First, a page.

• You don’t want to know the horrifying story, dude. It’s too awful. And once it’s in your brain, it’s there forever. Best I don’t say.

      WHAT IS WITH THE NAMES? You’re right, they say them constantly! Do Russian people really call each other Ivan Ivanov? I mean really really?

  6. No a success so far for me either, there seem to be a lot of train related conversations and happenings. I am not one of those nostalgic lovers of steam. Maybe I will try again next year, but I mostly want the romance from Dr Zhivago (probably because of the film versions) rather than the political commentary and I think you have to go through a lot to get to the romance. Not like Anna Karenina where Tolstoy is like ‘I know you don’t really care about farming, I will throw out lots of scandal and romance so by the time you get to the chapter all about effective farming you’ll be determine to power on until more romance appears’. That does not make me sound so smart, but I stand by it.

    • Funny you should say – I actually really love trains. When I was in England I wanted to be on trains all the time, and now that I’m living in New York City I wish I could just take trains everywhere every day.

      I haven’t read Anna Karenina. I’d say “haven’t read it yet” but with this slightly frustrating experience of Russian litrature, I’m not sure I’m going to be revisiting Russia in my reading any time soon.

  7. Oh Jenny! You make me laugh! I love your version of Russian speech – so true! Why say two words when ten grammatically awkward ones will do?!

    I think Doctor Zhivago is like bad chocolate. You don’t quite like the taste, but you can’t stop eating it. I get my moments of boredom too, but then I just can’t stop reading, either.

    I want to know Lara more as well. I want there to actually be some scenes between Yuri and Lara! Either the film took some serious liberties, or things are going to seriously hot up in the last 150 pages. I am hoping for the latter!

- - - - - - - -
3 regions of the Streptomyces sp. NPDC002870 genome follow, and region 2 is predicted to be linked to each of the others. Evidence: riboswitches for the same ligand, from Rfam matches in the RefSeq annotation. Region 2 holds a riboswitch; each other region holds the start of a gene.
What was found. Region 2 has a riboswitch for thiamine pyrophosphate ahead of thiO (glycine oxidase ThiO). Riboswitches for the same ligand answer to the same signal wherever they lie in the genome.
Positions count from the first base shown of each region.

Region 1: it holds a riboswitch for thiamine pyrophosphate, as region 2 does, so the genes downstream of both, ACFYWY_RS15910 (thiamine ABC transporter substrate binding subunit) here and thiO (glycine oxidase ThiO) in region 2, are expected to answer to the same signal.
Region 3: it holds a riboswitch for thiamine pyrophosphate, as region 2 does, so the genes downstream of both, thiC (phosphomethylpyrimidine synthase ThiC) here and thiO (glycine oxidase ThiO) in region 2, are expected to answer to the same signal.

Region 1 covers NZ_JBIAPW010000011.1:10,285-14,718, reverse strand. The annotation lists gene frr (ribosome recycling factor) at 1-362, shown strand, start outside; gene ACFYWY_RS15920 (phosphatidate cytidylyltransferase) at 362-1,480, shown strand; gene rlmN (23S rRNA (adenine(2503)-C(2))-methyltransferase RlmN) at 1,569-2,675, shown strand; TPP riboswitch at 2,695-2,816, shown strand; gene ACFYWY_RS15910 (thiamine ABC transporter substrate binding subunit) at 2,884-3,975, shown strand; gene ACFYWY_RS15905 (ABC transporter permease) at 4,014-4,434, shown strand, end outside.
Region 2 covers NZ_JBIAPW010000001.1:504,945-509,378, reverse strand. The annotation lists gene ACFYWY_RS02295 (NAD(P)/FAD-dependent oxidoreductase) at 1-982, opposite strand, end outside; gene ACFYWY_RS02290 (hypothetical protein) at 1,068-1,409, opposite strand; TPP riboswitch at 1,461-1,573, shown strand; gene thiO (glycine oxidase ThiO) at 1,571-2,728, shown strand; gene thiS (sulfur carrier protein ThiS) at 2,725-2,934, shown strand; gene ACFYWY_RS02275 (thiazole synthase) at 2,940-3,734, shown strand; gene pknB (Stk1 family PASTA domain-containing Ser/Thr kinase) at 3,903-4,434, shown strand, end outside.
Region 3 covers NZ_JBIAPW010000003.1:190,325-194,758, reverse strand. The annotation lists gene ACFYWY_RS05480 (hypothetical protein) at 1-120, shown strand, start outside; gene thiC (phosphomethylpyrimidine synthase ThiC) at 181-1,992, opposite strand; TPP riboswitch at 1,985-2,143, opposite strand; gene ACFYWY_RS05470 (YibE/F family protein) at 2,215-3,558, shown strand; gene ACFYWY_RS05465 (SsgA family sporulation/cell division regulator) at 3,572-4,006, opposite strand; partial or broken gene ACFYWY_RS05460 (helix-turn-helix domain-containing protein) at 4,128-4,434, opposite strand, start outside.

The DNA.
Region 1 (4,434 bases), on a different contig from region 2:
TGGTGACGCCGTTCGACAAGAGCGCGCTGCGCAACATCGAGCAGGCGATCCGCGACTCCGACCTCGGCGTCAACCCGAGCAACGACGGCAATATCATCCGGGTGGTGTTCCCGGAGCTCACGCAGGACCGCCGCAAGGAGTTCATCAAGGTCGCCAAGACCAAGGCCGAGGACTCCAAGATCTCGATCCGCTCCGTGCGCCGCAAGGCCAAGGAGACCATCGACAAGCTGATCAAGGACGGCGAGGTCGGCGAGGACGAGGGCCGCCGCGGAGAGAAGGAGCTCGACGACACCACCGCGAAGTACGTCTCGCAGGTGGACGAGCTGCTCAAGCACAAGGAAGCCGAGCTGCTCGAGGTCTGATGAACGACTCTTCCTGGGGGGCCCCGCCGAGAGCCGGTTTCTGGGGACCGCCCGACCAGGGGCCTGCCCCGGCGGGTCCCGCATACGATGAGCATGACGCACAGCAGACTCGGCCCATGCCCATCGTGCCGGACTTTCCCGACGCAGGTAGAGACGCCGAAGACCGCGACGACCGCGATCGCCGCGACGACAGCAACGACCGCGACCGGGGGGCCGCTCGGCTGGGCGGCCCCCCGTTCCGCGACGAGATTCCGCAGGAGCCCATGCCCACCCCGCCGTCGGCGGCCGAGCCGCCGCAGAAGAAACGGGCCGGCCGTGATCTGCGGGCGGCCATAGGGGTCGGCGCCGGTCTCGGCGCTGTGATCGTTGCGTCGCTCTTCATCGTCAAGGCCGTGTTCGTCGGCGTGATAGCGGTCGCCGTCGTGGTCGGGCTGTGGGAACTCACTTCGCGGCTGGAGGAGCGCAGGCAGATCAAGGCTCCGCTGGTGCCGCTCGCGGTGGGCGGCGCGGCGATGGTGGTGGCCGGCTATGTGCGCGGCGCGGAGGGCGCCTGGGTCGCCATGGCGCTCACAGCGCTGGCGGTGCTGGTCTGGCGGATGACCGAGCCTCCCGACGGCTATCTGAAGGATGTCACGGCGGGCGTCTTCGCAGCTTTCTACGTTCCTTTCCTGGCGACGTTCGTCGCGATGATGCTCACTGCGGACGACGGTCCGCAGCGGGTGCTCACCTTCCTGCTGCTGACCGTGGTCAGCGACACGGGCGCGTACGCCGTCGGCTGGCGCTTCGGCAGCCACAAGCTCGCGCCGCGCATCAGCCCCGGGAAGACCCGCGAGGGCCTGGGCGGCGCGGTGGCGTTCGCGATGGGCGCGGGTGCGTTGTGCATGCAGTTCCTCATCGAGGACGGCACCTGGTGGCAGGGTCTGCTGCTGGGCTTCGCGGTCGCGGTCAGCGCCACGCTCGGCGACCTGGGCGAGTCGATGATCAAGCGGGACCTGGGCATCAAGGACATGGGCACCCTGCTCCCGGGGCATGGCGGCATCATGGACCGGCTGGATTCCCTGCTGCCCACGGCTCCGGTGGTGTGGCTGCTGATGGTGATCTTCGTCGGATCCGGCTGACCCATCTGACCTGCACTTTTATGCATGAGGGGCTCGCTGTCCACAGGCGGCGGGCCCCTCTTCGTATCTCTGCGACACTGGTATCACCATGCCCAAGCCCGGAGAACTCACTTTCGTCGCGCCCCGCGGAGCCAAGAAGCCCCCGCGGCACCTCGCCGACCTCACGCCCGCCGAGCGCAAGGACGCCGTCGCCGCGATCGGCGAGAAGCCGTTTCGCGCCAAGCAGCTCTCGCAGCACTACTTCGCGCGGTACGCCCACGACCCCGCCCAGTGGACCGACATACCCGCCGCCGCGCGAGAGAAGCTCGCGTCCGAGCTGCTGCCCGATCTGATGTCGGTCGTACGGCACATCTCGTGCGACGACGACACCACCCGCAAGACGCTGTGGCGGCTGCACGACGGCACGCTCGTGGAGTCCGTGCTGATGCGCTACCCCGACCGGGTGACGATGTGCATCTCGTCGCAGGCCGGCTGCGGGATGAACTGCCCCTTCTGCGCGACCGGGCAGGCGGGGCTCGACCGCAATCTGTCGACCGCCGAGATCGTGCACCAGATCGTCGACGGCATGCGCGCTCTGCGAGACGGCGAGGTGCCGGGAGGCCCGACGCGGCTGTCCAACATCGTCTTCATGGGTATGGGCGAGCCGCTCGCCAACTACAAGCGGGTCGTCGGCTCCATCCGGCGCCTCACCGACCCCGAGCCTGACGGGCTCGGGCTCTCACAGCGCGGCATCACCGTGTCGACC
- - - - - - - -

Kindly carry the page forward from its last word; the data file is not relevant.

• It’s not my version. It’s real. I stole it straight out of the book. Russian translated dialogue is UNSPOOFABLE. (Insofar as it’s already a spoof of itself, not insofar as you can’t make fun of it.)

      I believe the film took some serious liberties, but I also think that things get a bit more interesting. My recollection is they maybe have a kid together? And I think at some point Tonya and Lara get to meet. Awkward.

  8. I don’t often feel a craving for a Russian novel, but when I do, I kind of WANT them to talk like that. Forty years of reading Russian novels has convinced me that Russians actually DO talk like that, so it’s local color, right? Give careful thought to my argument, Jenny Josephovna!

    • You are so silly. I’ll have to ask Laura’s smugsasmugs if that is the way Russians speak. To hear her tell it, they all talk like this: “Give fries.” “Take ticket for train.”

  9. I love your interpretation of translation, and found myself giggling over that bit. I do want to read this, but I am afraid that the name situation would also be very perplexing to me and I might be bored. I read a review over at Marie’s blog that discusses the name issues, and it seems like she’s got the whole thing figured out. I have no illusions about my competency when it comes to this matter, and so, I am really on the fence about reading this book. I am going to be paying close attention to this readalong, in the hopes that it will become more clear whether or not this is the book for me. Thanks for the usual wonderful, and wonderfully funny review!

    • Maybe try watching the film first. If I hadn’t watched the film first – actually two film versions – I’d be totally lost. The films help me keep the characters straight, and let me keep my reading momentum when things get slow.